Yet seeing the genre classified as drama/romance is not really correct (it's not one of those easy films to classify anyway). For a film that is touted as a masterpiece of a simple romantic entanglement, on first glance it could seem to be more serious than it really is. If anything, Vigo achieves a sublime level of comedy here, and true 'human' comedy and touches of the absurd in hopelessness, balancing the dramatic parts. Take when Jean, in the midst of his 'what have I done' frame of mind after he abandons Juliette in Paris- when she decides to go off on her own for a night of fun when Jean refuses (tempted by a clownish peddler)- takes a leap into the river and swims around, himself submerged as thoughts fly by with Juliette at one point superimposed to his left. Part of this, of course, is perfectly poetic, illustrating without words (and not needing to) what a mistake can do to a man's psyche not ready to take things on properly. But it's also sort of funny seeing him swimming down there, not feeling a need to come up, even if it's questionable whether he'd really kill himself. It's one of the great love-sick scenes ever.

But by then L'Atalante has kicked into something exactly 'happening', and there's no need for suspense because we'll know what will happen at the end. That's not important part, anyway; here it's to see how how one scene will go into another, or how one shot will suddenly transition into something else- character. In fact, for the first part of the picture we're given just the simplicity life on the L'Atalante ship, where we start to see the tension between husband and wife due partly to Jules- a scraggly old man who is sloppy and a little degenerate, but also loves his many, many cats and cute kittens and just wants some good music to listen to- and how she sort of wastes her time there from time to time. There's a great feeling that comes out too in seeing how both old man and young wife are sort of similar in their moments of escapism, except that Jules has more of a long-lived and much traveled spirit too, while Juliette is like a wide-eyed kid in a candy-store, who can't do too much on such a small ship, and certainly not with the not un-emotional but somewhat estranged husband Jean. I loved the bits between the two of them as well, where there's a moment of peace and happiness- like when Jean finally takes Juliette out to see a song & dance number at the hall- but also the contrasted tension. And when the peddler/singer does tempt Juliette with the ideas of Paris and dances with her, just the look on Jean's face is priceless.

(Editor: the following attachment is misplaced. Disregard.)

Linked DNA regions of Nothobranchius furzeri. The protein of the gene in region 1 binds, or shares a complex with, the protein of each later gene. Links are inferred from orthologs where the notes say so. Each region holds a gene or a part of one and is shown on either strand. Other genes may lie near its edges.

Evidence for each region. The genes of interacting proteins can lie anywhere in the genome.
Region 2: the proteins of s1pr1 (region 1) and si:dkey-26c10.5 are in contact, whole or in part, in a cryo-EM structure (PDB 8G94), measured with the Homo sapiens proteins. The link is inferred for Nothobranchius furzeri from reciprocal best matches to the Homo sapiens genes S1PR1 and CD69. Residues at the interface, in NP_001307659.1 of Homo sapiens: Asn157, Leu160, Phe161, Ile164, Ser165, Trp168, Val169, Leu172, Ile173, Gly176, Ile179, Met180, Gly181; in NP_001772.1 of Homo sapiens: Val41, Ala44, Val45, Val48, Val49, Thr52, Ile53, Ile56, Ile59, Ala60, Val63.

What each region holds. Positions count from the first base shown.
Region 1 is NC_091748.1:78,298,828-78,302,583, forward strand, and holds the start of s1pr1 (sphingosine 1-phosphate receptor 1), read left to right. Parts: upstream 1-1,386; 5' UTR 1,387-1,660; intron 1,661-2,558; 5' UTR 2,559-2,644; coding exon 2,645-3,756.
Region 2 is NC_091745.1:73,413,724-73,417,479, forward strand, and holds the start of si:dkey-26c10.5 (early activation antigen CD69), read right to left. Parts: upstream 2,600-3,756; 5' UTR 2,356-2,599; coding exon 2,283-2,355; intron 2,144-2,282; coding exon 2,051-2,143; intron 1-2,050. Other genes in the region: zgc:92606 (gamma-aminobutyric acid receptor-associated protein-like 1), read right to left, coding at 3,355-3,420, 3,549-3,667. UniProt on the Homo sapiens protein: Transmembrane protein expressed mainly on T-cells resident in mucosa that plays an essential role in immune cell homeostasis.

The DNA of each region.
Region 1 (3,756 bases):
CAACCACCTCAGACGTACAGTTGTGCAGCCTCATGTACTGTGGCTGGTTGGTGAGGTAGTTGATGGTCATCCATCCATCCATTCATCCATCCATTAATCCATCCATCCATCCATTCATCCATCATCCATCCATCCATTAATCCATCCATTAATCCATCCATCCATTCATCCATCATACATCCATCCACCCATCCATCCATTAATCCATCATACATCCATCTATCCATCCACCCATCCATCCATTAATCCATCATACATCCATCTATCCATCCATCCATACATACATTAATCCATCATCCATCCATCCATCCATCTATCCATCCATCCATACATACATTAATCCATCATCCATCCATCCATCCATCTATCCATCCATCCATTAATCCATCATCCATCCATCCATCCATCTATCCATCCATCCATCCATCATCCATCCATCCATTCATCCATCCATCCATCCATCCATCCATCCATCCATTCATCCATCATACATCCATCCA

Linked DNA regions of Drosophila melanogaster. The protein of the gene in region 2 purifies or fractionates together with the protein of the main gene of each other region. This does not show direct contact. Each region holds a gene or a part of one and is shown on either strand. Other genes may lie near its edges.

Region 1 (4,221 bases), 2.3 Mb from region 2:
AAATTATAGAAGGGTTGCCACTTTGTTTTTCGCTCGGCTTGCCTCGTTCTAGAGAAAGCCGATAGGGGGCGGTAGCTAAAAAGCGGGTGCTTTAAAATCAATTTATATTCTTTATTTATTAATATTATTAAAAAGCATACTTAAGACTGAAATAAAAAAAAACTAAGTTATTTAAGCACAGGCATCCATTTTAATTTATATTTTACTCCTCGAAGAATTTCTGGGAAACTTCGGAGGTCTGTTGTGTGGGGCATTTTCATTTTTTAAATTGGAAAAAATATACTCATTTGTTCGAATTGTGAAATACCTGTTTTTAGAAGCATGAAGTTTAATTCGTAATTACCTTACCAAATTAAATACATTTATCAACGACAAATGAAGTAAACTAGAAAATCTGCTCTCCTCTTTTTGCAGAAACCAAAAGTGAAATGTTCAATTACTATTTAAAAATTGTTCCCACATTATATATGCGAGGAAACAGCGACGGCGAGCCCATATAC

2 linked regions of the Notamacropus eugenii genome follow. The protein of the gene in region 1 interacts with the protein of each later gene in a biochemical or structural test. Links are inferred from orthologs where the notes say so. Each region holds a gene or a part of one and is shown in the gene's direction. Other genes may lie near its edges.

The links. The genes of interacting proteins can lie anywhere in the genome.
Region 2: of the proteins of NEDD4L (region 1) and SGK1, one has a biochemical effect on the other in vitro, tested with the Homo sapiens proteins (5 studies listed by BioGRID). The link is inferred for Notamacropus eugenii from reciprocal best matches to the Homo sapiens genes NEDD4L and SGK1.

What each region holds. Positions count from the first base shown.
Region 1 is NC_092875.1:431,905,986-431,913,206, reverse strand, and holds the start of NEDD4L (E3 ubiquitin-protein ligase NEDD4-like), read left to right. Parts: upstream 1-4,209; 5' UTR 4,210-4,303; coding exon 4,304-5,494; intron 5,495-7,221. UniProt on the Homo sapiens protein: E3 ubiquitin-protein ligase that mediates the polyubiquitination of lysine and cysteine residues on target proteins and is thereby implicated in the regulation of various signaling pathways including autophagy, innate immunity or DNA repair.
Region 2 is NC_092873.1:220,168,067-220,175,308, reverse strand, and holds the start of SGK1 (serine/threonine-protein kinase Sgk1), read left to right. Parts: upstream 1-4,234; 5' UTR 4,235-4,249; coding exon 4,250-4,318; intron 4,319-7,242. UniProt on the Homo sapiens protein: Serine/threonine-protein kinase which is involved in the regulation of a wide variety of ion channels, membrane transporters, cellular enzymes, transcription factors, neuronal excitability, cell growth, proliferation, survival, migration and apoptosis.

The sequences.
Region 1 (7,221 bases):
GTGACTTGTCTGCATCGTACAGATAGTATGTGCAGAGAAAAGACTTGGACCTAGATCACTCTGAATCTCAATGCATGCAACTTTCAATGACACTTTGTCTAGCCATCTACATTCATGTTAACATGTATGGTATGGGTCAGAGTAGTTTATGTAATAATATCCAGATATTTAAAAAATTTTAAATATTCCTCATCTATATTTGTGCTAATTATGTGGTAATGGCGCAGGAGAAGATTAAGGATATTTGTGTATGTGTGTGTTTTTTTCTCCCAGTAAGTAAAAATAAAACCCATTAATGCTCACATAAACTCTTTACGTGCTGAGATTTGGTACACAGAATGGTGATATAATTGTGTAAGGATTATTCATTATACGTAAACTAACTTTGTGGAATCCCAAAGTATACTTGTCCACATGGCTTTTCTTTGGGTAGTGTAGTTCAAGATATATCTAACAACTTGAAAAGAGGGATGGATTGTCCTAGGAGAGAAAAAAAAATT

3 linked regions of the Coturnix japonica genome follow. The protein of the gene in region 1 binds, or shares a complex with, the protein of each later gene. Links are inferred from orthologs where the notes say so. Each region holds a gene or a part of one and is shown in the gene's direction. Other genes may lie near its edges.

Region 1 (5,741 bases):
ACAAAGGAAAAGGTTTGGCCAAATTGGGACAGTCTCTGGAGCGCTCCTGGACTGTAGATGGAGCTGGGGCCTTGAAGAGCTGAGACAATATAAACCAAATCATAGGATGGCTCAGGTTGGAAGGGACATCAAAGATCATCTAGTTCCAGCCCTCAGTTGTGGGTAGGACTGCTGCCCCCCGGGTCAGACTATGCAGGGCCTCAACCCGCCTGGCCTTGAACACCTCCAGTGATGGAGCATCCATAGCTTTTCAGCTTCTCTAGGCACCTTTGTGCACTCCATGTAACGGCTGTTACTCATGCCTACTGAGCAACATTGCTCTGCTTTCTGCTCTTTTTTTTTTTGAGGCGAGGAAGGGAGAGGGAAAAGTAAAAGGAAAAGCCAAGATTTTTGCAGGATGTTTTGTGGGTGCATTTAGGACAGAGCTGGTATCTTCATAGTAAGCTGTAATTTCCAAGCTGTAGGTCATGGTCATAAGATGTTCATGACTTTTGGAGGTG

So in the meantime that Vigo gets such rich, daringly but incredibly captivating moments of the light and mundane on the ship (radio channel change, fun on top deck, the accordion to the record not playing, the drunk Jules, the flowers meant for the newlyweds that go overboard), he matches up this to his cast with his style. Michel Simon, already exceptional in Boudu Saves From Drowning, is just a pure delight as Jules, a fool's fool but not an idiot by any means, a performance that is layered even in the broadest strokes. The couple played by Daste and Parlo are also really well cast, as Daste is believable as the professional skipper, but even more so at being completely frustrated- then dazed as hell- at his lack of attention to his wife; Parlo is understandably the honey of (seemingly) every man's eye in Paris, and she too walks a fine line of believable malcontent and happiness. And meanwhile with this, Vigo and Boris Kaufman create indelible cinematic images, like the guy wrestling with himself on the boat where his movements sort of go in a haze like flipping through pages, or the aforementioned superimposition. Or just the total control over the space and angles of scenes (overhead in Jules's apartment, a low-angle when husband & wife exit the dance hall in a huff, the shots of Jean at the bottom of frame isolated, kitten on Simon's shoulder).

In short, not only does it make very clear, in wonderful poetic terms, the power of love, without a convention or typical moment becoming the slightest irksome, as something to be re-evaluated, but that being around people can be the most enjoyable thing in the world, even if it's on a small little steamboat. A++